In his past two seasons — including his all-star campaign of 2017, but also his dreadful start this year — his slugging percentage is .550. National League players with at least 800 plate appearances who top that number since Opening Day 2017: Colorado’s Nolan Arenado (.569), Arizona’s Paul Goldschmidt (.560) and Charlie Blackmon of the Rockies (.551).

“For me, it’s about staying on the field,” Zimmerman said. “I’ve got to start sacrificing a little bit — whether it’s the way you run the bases, how you play defense — to stay on the field and basically be a hitter. I can’t be sliding headfirst in a 6-3 game trying to go first-to-third in the fifth inning. You have to understand situations.”

He is 2½ weeks from his 34th birthday, and he understands his situation. Harper’s free agency has hung over the Nationals for at least two seasons. Zimmerman’s never has. He pledges it never will.

“At this point, it’s not about money for me,” Zimmerman said. “I’ve made more money than I could ever imagine, than I could ever spend. For me, it would be about continuing to play here, liking playing here, and kind of finishing what you started — winning. I think we’re set up to be pretty good.”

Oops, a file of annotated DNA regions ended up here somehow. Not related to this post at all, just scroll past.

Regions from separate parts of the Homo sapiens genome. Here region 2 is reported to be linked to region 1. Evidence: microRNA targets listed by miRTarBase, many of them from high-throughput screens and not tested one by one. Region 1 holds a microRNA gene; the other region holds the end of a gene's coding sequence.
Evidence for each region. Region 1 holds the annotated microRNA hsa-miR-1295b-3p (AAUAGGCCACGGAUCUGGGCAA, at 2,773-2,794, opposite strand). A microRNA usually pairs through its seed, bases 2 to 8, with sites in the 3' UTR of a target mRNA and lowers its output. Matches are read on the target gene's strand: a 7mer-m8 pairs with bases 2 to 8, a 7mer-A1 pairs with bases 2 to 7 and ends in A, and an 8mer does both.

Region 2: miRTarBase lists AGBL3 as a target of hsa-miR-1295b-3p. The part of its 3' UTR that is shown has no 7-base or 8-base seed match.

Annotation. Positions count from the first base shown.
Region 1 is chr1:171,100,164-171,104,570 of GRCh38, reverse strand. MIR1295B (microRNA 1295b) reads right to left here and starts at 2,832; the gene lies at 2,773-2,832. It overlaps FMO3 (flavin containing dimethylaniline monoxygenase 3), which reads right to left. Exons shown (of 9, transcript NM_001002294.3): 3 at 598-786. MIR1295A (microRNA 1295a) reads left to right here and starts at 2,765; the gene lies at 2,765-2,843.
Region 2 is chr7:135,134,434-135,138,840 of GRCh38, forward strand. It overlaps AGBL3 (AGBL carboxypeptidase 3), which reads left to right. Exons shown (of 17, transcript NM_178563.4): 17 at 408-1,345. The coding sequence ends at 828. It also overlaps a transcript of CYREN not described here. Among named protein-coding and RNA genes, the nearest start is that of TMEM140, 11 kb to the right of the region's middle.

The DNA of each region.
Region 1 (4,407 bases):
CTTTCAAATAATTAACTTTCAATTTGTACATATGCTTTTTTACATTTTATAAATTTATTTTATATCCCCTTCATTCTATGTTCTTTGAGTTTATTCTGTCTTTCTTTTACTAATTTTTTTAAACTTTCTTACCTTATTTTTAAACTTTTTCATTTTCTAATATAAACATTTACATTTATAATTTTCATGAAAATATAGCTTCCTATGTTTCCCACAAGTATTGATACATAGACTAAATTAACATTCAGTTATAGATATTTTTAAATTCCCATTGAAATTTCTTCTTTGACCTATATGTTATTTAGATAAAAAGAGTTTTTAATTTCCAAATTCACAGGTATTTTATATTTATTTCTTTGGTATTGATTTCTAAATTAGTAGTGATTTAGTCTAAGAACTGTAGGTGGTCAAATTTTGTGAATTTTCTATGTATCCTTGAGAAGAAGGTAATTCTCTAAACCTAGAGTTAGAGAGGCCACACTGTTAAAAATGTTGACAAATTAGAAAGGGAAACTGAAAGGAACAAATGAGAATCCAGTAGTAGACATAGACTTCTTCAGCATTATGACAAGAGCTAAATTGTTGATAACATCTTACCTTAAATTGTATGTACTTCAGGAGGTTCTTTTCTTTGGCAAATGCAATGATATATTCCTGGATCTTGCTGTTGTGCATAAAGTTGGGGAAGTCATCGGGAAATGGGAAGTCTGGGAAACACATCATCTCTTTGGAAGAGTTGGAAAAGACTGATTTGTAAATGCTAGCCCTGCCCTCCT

At his house, Zimmerman has a closet in which he keeps jerseys and memorabilia he has collected over the years. Occasionally, when he is fishing for something else, he will stumble upon an old Nats jersey from that 20-game debut in ’05 — “ZIMMERMAN” across the back, but No. 25, not the 11 he has owned since 2006.

“It’s not even the mesh kind,” he said. “It’s the old heavy one.”

Gets you thinking about how long you’ve been around. Eleven walk-off homers, including the shot that opened Nationals Park. Gold Glove-caliber third base before his shoulder succumbed, making each throw perilous. Seasons in which he appeared done, only to be followed by rejuvenation. Now, two hours of daily work on his body just to be able to play a game. He has never been a controversial quote. It doesn’t mean he is without war stories.

“You know me,” he said. “I don’t really get caught up in that stuff very often while I’m still in it. But I’ve started to. In the offseasons now, I’ll spend some time with buddies. They’ll start talking, and you have a couple beers, and you start talking, and you start telling stories. It’s like, ‘Man, it’s pretty cool. I’ve got a lot of stories.’ I wouldn’t have guessed that.”

Next season will be Zimmerman’s 15th as a National. He is not an idiot, so he knows a 16th isn’t guaranteed. He is the last Nat from the inaugural season. Can anyone, including him, imagine him retiring as something else?